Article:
Letter to myself:
Dear me, addicted,
You have spent nearly a decade now addicted to sex and pornography. I know what led you to your demise is unquestionably horrid. Your story is heartbreaking, and nobody should have to go through it. Nevertheless, you have, and it’s been a nine year struggle for you.
This is my letter to you.
You can’t blame yourself for what happened to you, how it all started. You were young and innocent; you were unaware of what hell would be brought upon you. What she did to you was horrible, and you can’t spend your life blaming yourself for that. I am praying for you, that you may learn to forgive yourself, to forgive her, finally and be able to let go of resentment.
However, though you have nothing to be ashamed of when it comes to her actions upon you, your actions in return have held nine years of addiction and suffering, for both you and many others. How many people have you affected? From eleven to now, you have grown to believe the lie that your addiction is terminal, and that has affected every relationship you’ve had. From meaningless sex and one night stands, to the constant secrets behind your parents’ backs, to genuinely wanting to love someone and ruining them in the process because you can’t get over your problem. Frankly, it needs to stop. You need to stop.
You’re a bible major who has been called by the Lord into pastoral and university work, and you can’t even go a day without wanting to grab the next opportunity to get your fix, be it in girls or online. There is a Spirit inside you, anxiously waiting for an unadulturated communion with you, so that he may finish with you what he planned from the start. Do not let your temporary struggles deter you from permanent freedom, from permanent purpose.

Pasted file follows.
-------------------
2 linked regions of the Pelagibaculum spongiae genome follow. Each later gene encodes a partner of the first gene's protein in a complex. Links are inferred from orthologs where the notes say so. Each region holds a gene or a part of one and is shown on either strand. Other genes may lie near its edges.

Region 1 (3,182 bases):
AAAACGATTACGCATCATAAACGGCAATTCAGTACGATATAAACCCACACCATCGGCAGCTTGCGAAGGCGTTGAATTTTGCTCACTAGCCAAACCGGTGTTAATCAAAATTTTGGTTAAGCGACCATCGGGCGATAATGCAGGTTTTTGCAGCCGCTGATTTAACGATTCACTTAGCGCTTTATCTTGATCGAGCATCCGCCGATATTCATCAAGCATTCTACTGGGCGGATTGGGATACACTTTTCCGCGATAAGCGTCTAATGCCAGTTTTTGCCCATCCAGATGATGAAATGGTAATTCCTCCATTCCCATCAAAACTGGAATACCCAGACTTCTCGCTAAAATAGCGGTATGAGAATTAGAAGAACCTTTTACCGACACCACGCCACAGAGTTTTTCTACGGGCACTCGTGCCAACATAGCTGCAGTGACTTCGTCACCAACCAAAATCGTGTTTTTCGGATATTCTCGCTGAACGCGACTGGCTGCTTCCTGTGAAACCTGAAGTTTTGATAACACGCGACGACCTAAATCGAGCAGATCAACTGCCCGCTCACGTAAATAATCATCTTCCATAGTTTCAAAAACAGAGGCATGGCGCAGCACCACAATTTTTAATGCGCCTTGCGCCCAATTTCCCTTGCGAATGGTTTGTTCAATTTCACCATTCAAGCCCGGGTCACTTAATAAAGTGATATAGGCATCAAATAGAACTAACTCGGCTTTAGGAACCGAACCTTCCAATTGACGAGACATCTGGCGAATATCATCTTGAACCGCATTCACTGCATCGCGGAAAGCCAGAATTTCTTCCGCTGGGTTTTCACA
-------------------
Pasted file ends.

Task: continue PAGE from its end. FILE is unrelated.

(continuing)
You mean more than the lies you’ve been told. Each girl means more than the scenes on a screen, or the thoughts in your head. Repent, and turn back to your first Love.
You are stronger than this, and you mean more than this. I believe in you.
Sincerely, me, freed.
Letter from my sex addict:
Dear me, freed,
She was fourteen, I was eleven. An older girl, a wiser girl. I couldn’t let her down. She wanted me to do things to her, and to do things to me. So I went along.
I knew deep down it didn’t feel right. One time I remember asking her if God would like us doing this. She responded, “God doesn’t care.” These words have haunted me every day of my life. “God doesn’t care.”
From that moment on, I assumed every ‘girlfriend’ I would have would desire to be touched like that, desire to be ‘loved’ like that. One in particular would absolutely change my world.
A girl I had known since thirteen would grow to love me, and by my sophomore year, by around sixteen, we would begin dating.
She was beautiful. A perfectly pure girl. A woman at that, she was seventeen nearly eighteen. I would steal her innocence, and spend the next two years, eight months and six days constantly hurting her, defaming both her reputation and soul.
How selfish was I to do such a thing, you might ask. Well, I didn’t know how to love. No one ever told me. I didn’t know what love looked like, no one ever showed me. When the time came, all I knew was sexual devotion; the worship of flesh.
She showed me grace and love for nearly three years. She pleaded me to change, and prayed for me everyday. I finally felt too unworthy, too hopeless, to try anymore.
I broke with her last, and spent my freshman year of college alone and deeper than ever.
Though I attend a Christian college, a majority of the girls are not at all looking for the godly man. They seek the same destruction that grips me. Many mistakes and four semesters later, here I am, a broken man lying on my kitchen floor, wondering how much further my addiction could spread.
I don’t know what love looks like.
I’m a broken shell of a man, who is desperately looking for a way out.
This is my story,
Sincerely, me, addicted.